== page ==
Educational Ramblings

Thoughts and resources from your Instructional Coach

Making Math Children Will Love

The latest Grades 3 and 6 EQAO data showed that a significant number of children do not enjoy math, finding it, "hard, boring, mostly irrelevant and unrewarding." (L. Colgan, What Works? Research into Practice August 2014). How can we help shift this thinking and improve attitudes around mathematics? Here are three things to give some thought to:

1. Engagement - providing a "hook" or a provocation through videos, images, and strange problems can get students asking questions about mathematical concepts without even knowing it. These queries set the stage for the intended learning goal.

2. Conversation - allowing students to talk the math out with each other creates an environment where it is acceptable (and encouraged) to question, reason, judge, communicate, and reflect. It also provides rich evidence of student learning and allows you to give prompt feedback.

3. Variety of tool use - the majority of our students are visual learners and need tools to learn, think, and talk about math beyond paper and pencil. Algebra tiles, counters, base ten blocks, fraction strips, rulers, graph paper, linking cubes, LEGO, board games, card games, dice, virtual manipulatives, ...the list goes on and on. Differentiation goes much deeper than simply changing the question; providing students with varied tools will help to make mathematics more approachable.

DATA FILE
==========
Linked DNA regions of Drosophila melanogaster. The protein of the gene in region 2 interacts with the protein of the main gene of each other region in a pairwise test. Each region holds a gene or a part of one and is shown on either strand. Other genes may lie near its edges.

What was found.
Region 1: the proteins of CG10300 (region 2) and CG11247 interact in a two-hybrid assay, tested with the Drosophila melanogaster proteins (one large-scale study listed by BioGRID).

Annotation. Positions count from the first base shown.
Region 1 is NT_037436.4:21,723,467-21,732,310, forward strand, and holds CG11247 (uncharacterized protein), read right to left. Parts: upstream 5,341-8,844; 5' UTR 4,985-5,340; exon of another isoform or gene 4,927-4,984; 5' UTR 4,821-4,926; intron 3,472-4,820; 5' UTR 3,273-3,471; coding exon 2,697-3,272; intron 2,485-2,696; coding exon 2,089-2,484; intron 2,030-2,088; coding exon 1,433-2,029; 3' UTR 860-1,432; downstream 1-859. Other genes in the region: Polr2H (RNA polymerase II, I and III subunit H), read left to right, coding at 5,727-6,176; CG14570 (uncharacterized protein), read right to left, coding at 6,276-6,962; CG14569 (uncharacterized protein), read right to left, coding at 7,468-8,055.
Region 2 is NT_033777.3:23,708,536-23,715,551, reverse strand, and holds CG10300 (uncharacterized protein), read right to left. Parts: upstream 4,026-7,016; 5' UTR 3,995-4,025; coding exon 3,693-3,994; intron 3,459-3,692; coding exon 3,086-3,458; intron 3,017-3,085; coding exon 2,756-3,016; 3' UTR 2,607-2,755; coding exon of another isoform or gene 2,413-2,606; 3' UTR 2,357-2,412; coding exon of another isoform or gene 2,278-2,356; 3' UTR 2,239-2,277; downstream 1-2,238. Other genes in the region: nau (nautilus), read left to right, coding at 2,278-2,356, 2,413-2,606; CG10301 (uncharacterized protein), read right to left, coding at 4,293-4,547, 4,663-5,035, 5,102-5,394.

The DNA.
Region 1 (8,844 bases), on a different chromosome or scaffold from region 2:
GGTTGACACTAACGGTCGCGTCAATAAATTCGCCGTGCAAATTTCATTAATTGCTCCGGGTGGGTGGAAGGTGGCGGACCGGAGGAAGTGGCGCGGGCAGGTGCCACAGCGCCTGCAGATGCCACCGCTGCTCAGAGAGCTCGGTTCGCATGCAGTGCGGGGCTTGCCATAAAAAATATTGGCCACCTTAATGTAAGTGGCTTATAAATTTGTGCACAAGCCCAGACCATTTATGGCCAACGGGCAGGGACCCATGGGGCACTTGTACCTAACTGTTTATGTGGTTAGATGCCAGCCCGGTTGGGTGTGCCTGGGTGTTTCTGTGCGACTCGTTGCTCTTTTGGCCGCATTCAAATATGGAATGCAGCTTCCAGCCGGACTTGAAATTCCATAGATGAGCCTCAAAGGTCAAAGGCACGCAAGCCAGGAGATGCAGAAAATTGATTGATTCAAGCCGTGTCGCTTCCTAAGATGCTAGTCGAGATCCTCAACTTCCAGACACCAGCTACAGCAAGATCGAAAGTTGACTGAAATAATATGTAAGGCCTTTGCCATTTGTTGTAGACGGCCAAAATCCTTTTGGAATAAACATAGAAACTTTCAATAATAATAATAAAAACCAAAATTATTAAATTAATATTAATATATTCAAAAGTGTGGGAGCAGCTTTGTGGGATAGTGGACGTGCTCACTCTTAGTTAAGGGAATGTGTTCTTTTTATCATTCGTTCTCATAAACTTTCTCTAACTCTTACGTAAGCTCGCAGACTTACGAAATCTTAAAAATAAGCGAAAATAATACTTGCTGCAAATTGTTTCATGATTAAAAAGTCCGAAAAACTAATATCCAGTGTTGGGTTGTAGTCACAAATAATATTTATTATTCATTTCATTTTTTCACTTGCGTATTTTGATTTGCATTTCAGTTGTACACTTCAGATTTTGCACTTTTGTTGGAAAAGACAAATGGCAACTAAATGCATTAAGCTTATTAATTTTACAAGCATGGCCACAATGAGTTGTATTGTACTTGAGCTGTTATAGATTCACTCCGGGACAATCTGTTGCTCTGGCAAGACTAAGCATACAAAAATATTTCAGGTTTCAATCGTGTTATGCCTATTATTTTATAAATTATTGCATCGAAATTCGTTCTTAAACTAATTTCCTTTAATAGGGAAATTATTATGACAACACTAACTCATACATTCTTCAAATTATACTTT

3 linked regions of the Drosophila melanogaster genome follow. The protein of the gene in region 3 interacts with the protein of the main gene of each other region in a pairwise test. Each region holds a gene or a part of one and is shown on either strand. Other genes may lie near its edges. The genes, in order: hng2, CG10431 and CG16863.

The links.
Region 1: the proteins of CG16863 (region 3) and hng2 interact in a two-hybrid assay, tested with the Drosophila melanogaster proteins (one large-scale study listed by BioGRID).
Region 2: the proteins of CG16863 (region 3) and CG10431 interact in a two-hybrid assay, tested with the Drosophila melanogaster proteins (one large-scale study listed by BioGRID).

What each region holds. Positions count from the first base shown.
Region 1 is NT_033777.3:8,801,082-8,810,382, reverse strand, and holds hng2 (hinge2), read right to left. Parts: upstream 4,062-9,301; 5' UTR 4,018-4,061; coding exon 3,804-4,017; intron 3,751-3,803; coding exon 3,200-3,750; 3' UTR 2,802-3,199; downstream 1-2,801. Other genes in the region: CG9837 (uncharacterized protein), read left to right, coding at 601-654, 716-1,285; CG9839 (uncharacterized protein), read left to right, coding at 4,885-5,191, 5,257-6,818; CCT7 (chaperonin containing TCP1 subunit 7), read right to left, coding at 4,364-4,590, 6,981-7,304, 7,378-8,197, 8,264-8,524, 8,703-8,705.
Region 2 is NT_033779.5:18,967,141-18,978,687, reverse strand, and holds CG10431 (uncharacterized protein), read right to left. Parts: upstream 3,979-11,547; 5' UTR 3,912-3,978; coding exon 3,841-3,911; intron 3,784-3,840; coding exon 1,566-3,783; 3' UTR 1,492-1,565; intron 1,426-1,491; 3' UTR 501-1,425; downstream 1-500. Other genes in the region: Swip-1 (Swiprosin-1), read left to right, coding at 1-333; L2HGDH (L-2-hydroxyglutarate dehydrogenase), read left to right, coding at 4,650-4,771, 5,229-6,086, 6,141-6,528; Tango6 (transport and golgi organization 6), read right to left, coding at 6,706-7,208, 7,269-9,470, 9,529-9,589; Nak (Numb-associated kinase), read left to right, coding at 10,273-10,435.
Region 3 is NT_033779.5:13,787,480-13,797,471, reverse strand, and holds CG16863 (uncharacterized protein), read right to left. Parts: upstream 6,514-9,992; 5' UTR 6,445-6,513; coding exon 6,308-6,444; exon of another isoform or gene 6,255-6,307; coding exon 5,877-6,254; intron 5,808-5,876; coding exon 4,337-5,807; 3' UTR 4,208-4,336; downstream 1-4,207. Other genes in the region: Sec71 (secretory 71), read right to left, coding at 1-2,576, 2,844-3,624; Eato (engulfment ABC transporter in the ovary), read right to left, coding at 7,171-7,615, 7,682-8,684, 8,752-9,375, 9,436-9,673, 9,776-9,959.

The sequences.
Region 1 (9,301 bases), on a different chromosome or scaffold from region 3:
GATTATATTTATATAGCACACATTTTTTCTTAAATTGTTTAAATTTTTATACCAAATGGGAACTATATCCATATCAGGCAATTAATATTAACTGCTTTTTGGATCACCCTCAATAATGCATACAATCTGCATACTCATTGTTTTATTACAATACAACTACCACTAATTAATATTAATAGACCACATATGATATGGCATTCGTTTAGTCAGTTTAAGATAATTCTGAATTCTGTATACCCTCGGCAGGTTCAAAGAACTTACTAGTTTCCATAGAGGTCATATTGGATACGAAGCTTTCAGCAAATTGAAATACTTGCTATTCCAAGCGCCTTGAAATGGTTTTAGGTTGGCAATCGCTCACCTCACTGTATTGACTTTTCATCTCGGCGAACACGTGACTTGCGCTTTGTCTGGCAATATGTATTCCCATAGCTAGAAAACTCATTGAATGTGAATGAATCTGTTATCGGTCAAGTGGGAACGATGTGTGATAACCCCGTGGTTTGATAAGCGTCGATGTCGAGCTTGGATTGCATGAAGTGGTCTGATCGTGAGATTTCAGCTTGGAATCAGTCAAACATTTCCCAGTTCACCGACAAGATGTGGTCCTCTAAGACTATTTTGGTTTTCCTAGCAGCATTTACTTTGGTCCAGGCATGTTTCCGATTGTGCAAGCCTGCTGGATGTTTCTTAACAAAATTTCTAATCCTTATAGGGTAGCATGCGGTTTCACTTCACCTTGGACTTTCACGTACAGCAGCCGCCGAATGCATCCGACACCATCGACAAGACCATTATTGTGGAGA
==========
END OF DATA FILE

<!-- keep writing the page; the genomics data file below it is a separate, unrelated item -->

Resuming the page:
Getting Started - Resources to use in math class

Number Talks

A number talk is a powerful tool that is used on-going to support mathematical instruction. The purpose is to help improve computational efficiency and fluency, as well as thinking, reasoning, and communication skills. They are very short (5-10 minute) and are not necessarily tied to your math lesson, unit, or strand.
Math Perspectives: Number Talks

Estimation 180

Use an image to engage students in a, "How many _______ do you think there are and how do you know?" discussion.

Visual Patterns

Choose a pattern of the day and have students determine the next term, the 10th term, or a pattern rule.

Which One Doesn't Belong?

Comparing and contrasting is one of Robert Marzano's high yield instructional strategies. (R. Marzano, Classroom Instruction that Works, 2001).

101 Questions

Engage students in thoughtful questioning using videos and images. Discuss which questions are accessible given current math knowledge ("math toolkit").

Would You Rather...?

Students compare options and must make a mathematical argument to justify their choice.

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